Take a look fifty years ago at arguably the most important decade in Vancouver. The 1970’s came in at a time of international protest against the Vietnam War. In Vancouver 4th Avenue in Kitsilano became a “hippie” area where young people hung out.
The practice of youth taking up space annoyed the Mayor of Vancouver Tom (Terrific) Campbell so much that he would actively go to the press talking about the difference between “working” on the street and “loitering”. He makes that clear in commentary at the time . Here’s a YouTube video from 1968 where Mr. Campbell complains about young people hanging out around what is today the Vancouver Art Gallery. The young people respond by reading a poem.
Secret Vancouver’s video below features Kate Bird, the late journalist Shelley Fralic, author Aaron Chapman, photographer Glen Baglo and writer and artist Michael Kluckner talking about what made the 1970’s so special.
By the end of 1972 Mayor Tom Campbell of the civic NPA party was no longer the mayor and a much more progressive mayor, Art Phillips with the TEAM party comes to office.
Mayor Phillips’ mayorship commenced after the Gastown Riot which was a marijuana protest quelled by police. Mayor Phillips’ leadership issued in a new phase of city building and recognition. This was the decade that the South Shore of False Creek was planned, the redevelopment of Granville Island from an industrial to a more market based concept, and also brought in the Robson Courthouse, the Eatons’ Building on Granville Street as well as the seabus into Vancouveer.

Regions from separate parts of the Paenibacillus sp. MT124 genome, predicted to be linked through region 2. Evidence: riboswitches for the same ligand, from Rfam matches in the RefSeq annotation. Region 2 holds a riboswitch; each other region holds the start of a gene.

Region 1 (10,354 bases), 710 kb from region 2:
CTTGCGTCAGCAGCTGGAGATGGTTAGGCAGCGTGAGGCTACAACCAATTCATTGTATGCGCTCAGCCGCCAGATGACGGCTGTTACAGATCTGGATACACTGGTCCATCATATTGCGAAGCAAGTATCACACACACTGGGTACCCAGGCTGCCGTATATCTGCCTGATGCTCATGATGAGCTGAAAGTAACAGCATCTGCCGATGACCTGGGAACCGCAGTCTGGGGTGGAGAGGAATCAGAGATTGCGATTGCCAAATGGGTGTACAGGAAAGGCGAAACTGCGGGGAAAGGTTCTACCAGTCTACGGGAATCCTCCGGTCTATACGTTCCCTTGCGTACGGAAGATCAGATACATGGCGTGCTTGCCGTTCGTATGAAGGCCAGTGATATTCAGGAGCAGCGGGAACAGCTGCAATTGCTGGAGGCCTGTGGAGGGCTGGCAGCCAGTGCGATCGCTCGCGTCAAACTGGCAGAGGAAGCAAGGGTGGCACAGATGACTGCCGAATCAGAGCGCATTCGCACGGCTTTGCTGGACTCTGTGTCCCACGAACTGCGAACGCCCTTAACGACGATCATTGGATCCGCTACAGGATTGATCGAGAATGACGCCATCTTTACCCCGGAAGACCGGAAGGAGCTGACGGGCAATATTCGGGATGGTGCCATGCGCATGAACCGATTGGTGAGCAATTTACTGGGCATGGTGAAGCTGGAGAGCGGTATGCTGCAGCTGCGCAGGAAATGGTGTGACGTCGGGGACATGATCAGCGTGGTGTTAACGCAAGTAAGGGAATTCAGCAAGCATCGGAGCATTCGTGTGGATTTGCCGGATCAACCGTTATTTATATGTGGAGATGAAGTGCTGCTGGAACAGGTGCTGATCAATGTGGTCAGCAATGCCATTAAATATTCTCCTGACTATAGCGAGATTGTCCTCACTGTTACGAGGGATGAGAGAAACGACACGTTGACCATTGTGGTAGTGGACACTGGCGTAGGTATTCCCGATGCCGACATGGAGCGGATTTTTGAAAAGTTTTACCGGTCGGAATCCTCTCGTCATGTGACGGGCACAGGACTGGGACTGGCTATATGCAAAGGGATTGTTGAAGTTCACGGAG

The 1970’s became an era of progressive thought and initiative, with many locally based programs such as the Local Improvement Initiative Program available to spark development and change at the neighbourhood level.
You can take a look at the YouTube video below which discusses the 1970’s, and how that period of progressivism and change inordinately shaped city policy and development well into this century.